Omitting Duplicate Records:
The Find Duplicates Wizard will locate duplicate records. However, most of the time, what we really need is a query that will display only one record when duplicates exist. When this is the case, build your query as you normally would and then set the query's Unique Values property to Yes. Here's how. First, with the query in Design view, click the Properties button or right-click the query to open the property sheet. Then set the Unique Values setting to Yes. Doing so will eliminate records with duplicate values for all the fields in the query.
There are several solutions for adding leading zeros to a value, and most of them are more convoluted than they need to be. One of the simplest methods for adding leading zeros that we've found isn't all that intuitive, but it's simple and it works. In a nutshell, you add the value to a 10-based number that's one place larger than the number of characters you need for each entry. For instance, if you want all values to have five characters, using leading zeros to fill in as needed, you'd use the number 100000--that's one place more than five. The function Right(value + 100000, 5) will return five characters from the result of adding value to 100000--including leading zeros. If value equals 30, the function will return 00030; a value of 4321 will return 04321, and so on.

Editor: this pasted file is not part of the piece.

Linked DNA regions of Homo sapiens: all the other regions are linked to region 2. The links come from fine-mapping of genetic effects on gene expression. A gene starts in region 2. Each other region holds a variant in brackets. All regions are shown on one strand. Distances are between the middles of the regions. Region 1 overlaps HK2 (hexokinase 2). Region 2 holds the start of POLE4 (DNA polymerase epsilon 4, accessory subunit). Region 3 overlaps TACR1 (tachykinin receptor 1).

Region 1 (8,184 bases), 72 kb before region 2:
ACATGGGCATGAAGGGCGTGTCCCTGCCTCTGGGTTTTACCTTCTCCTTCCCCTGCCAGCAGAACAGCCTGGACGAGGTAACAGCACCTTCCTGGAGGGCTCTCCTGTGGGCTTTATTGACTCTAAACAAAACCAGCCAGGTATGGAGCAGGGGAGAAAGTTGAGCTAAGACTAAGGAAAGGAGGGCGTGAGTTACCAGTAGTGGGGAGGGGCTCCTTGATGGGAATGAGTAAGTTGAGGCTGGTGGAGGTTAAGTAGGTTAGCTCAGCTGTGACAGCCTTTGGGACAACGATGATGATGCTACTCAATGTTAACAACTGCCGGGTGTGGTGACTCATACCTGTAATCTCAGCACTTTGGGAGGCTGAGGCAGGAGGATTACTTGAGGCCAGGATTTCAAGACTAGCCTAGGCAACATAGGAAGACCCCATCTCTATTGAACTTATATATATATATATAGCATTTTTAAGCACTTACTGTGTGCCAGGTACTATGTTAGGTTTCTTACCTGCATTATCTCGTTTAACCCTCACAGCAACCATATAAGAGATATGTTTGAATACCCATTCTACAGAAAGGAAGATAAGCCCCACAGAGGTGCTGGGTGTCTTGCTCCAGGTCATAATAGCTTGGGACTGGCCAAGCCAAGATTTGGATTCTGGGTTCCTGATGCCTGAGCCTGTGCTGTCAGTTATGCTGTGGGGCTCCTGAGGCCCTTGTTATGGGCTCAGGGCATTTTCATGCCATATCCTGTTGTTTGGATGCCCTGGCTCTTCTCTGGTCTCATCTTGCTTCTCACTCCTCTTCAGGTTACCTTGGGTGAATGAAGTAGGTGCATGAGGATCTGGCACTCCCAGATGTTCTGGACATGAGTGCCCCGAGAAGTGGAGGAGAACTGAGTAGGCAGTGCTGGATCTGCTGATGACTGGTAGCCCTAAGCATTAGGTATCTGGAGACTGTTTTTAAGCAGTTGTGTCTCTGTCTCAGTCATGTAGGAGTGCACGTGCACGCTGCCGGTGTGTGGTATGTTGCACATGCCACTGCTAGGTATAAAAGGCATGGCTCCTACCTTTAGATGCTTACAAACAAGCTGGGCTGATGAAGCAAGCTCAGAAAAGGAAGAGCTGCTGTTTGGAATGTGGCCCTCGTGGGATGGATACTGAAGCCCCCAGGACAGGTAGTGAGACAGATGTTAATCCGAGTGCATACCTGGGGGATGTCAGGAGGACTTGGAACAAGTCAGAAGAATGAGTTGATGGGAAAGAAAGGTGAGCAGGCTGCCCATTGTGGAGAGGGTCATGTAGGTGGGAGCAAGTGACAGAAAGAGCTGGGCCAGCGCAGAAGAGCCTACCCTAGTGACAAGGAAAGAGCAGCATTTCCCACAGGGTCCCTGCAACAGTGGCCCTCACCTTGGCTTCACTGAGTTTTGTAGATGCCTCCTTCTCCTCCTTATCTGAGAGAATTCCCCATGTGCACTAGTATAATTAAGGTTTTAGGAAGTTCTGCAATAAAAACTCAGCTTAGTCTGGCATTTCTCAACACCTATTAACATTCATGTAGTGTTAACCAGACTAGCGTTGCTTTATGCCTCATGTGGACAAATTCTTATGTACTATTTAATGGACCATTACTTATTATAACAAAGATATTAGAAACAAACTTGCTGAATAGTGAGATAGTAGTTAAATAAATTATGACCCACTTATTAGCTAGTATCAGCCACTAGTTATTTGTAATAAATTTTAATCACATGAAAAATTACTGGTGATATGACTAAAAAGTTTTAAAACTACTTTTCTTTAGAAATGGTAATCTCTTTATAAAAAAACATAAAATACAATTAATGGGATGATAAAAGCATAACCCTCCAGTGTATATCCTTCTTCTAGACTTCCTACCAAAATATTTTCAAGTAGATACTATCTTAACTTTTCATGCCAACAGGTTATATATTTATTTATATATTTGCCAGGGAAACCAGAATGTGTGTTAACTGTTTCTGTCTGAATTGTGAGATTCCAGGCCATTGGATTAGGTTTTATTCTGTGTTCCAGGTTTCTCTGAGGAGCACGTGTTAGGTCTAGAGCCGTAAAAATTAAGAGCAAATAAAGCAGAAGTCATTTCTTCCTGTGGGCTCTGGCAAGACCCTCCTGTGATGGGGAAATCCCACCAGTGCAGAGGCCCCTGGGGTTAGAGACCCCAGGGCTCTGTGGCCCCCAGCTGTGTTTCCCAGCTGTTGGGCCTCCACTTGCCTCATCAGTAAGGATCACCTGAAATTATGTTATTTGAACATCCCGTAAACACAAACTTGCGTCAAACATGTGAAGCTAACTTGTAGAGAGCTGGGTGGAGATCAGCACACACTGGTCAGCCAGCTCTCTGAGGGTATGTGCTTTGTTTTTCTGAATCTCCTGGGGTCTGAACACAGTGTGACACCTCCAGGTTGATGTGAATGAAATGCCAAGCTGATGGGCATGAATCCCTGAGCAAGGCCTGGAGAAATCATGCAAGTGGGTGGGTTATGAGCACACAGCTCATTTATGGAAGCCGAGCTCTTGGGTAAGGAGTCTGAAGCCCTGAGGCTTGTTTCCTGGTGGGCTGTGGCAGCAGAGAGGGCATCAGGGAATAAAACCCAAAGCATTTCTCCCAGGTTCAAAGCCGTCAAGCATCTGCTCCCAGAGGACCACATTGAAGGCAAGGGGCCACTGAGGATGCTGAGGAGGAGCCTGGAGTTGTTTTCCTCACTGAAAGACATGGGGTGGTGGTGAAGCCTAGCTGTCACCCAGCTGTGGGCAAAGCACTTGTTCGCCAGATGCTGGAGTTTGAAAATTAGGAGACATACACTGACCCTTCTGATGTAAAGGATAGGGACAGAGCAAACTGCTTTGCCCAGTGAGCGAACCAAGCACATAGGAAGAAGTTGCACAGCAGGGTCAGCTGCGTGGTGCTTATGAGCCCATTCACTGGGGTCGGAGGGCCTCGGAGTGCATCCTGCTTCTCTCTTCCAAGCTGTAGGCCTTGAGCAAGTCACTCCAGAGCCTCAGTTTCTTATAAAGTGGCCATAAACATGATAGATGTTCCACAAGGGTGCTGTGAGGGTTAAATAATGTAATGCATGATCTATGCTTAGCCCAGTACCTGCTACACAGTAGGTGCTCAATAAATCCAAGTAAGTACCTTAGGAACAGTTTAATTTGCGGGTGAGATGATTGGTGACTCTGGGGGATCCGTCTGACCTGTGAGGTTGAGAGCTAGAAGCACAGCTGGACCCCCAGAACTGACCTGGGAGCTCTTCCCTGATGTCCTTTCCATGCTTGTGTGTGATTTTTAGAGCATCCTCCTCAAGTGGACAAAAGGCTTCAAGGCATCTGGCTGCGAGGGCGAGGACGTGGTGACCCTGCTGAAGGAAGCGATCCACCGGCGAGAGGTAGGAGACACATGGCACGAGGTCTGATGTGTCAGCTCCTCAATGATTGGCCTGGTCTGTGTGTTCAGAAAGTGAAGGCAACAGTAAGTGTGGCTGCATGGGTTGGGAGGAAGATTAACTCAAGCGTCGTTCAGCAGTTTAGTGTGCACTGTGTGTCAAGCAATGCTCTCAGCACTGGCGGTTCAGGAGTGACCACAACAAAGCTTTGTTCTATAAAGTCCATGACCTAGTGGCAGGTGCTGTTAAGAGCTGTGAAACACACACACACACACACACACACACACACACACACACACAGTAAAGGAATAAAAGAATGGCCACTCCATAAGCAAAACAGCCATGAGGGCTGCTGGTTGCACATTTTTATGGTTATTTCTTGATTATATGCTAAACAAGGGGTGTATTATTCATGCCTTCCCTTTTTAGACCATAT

Turning Off Warnings:
When you run an action query, Access will display a message warning you that you are about to modify the existing data. If you don't want to display these warnings, you can temporarily turn them off using the SetWarnings method. The statement DoCmd.SetWarnings False turns off the display. Substitute the False value with True to turn on the display. However, we recommend that you not add the SetWarnings statement until the procedure is complete, debugged, and running as expected. During the testing and debugging process, those messages can give clues as to whether the code is running as expected.
A Totals query is a special kind of query that allows you to group records by a field or a group of fields. Most often, we use a Totals query to perform calculations on groups. For instance, you might want to subtotal all the sales by region. In this case, you would create a query that contains the region and sales total fields, group by the region, and sum the sales total field. You can create a Totals query by choosing View, Totals in the query design grid. Then, select an aggregate function in each field's Total cell. There are lots of possibilities. One thing you want to watch for when working with a Totals query--Access sorts the result, even if you don't specify a sort order. Since Access must group the underlying records, this behavior might seem obvious, but it's easy to miss if you don't realize it's happening.